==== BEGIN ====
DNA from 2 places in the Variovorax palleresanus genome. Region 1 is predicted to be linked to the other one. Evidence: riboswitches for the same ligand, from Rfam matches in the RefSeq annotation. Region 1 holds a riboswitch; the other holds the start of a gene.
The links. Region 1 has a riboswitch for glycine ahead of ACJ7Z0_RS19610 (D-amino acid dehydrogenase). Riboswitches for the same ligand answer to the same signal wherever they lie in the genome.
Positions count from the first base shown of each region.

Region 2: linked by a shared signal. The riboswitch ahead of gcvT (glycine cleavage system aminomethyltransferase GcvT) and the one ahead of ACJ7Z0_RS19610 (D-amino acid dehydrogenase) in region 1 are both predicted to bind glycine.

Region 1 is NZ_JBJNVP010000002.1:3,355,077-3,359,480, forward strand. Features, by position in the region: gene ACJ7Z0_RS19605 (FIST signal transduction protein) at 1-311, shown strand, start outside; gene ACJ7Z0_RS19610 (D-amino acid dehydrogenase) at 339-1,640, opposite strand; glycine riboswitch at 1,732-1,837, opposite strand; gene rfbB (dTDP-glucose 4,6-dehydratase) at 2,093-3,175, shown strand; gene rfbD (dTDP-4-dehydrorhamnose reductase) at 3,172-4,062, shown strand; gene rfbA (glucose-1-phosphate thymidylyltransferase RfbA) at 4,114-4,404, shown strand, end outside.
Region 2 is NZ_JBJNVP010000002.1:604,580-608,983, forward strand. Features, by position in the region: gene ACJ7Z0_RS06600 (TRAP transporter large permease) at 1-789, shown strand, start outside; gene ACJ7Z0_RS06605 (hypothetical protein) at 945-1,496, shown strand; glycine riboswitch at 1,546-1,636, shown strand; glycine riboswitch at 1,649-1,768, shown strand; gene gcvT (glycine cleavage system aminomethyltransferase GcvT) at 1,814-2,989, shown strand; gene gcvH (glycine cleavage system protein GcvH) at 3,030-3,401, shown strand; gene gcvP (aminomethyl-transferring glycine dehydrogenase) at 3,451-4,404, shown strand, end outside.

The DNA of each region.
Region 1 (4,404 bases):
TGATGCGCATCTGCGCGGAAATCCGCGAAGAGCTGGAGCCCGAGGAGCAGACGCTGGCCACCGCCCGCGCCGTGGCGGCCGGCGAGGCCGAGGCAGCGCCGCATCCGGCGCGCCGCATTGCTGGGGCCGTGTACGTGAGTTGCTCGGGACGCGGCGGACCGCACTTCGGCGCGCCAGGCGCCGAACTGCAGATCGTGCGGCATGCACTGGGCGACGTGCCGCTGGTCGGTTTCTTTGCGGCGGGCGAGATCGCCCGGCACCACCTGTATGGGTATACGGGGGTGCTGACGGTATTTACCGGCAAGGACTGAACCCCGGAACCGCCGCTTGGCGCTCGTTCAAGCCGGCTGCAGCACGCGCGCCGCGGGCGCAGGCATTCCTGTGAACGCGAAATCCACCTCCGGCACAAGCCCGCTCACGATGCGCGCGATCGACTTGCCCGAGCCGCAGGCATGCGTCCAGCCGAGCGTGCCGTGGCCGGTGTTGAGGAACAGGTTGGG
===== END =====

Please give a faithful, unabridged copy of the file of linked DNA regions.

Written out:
DNA from 2 places in the Variovorax palleresanus genome. Region 1 is predicted to be linked to the other one. Evidence: riboswitches for the same ligand, from Rfam matches in the RefSeq annotation. Region 1 holds a riboswitch; the other holds the start of a gene.
The links. Region 1 has a riboswitch for glycine ahead of ACJ7Z0_RS19610 (D-amino acid dehydrogenase). Riboswitches for the same ligand answer to the same signal wherever they lie in the genome.
Positions count from the first base shown of each region.

Region 2: linked by a shared signal. The riboswitch ahead of gcvT (glycine cleavage system aminomethyltransferase GcvT) and the one ahead of ACJ7Z0_RS19610 (D-amino acid dehydrogenase) in region 1 are both predicted to bind glycine.

Region 1 is NZ_JBJNVP010000002.1:3,355,077-3,359,480, forward strand. Features, by position in the region: gene ACJ7Z0_RS19605 (FIST signal transduction protein) at 1-311, shown strand, start outside; gene ACJ7Z0_RS19610 (D-amino acid dehydrogenase) at 339-1,640, opposite strand; glycine riboswitch at 1,732-1,837, opposite strand; gene rfbB (dTDP-glucose 4,6-dehydratase) at 2,093-3,175, shown strand; gene rfbD (dTDP-4-dehydrorhamnose reductase) at 3,172-4,062, shown strand; gene rfbA (glucose-1-phosphate thymidylyltransferase RfbA) at 4,114-4,404, shown strand, end outside.
Region 2 is NZ_JBJNVP010000002.1:604,580-608,983, forward strand. Features, by position in the region: gene ACJ7Z0_RS06600 (TRAP transporter large permease) at 1-789, shown strand, start outside; gene ACJ7Z0_RS06605 (hypothetical protein) at 945-1,496, shown strand; glycine riboswitch at 1,546-1,636, shown strand; glycine riboswitch at 1,649-1,768, shown strand; gene gcvT (glycine cleavage system aminomethyltransferase GcvT) at 1,814-2,989, shown strand; gene gcvH (glycine cleavage system protein GcvH) at 3,030-3,401, shown strand; gene gcvP (aminomethyl-transferring glycine dehydrogenase) at 3,451-4,404, shown strand, end outside.

The DNA of each region.
Region 1 (4,404 bases):
TGATGCGCATCTGCGCGGAAATCCGCGAAGAGCTGGAGCCCGAGGAGCAGACGCTGGCCACCGCCCGCGCCGTGGCGGCCGGCGAGGCCGAGGCAGCGCCGCATCCGGCGCGCCGCATTGCTGGGGCCGTGTACGTGAGTTGCTCGGGACGCGGCGGACCGCACTTCGGCGCGCCAGGCGCCGAACTGCAGATCGTGCGGCATGCACTGGGCGACGTGCCGCTGGTCGGTTTCTTTGCGGCGGGCGAGATCGCCCGGCACCACCTGTATGGGTATACGGGGGTGCTGACGGTATTTACCGGCAAGGACTGAACCCCGGAACCGCCGCTTGGCGCTCGTTCAAGCCGGCTGCAGCACGCGCGCCGCGGGCGCAGGCATTCCTGTGAACGCGAAATCCACCTCCGGCACAAGCCCGCTCACGATGCGCGCGATCGACTTGCCCGAGCCGCAGGCATGCGTCCAGCCGAGCGTGCCGTGGCCGGTGTTGAGGAACAGGTTGGG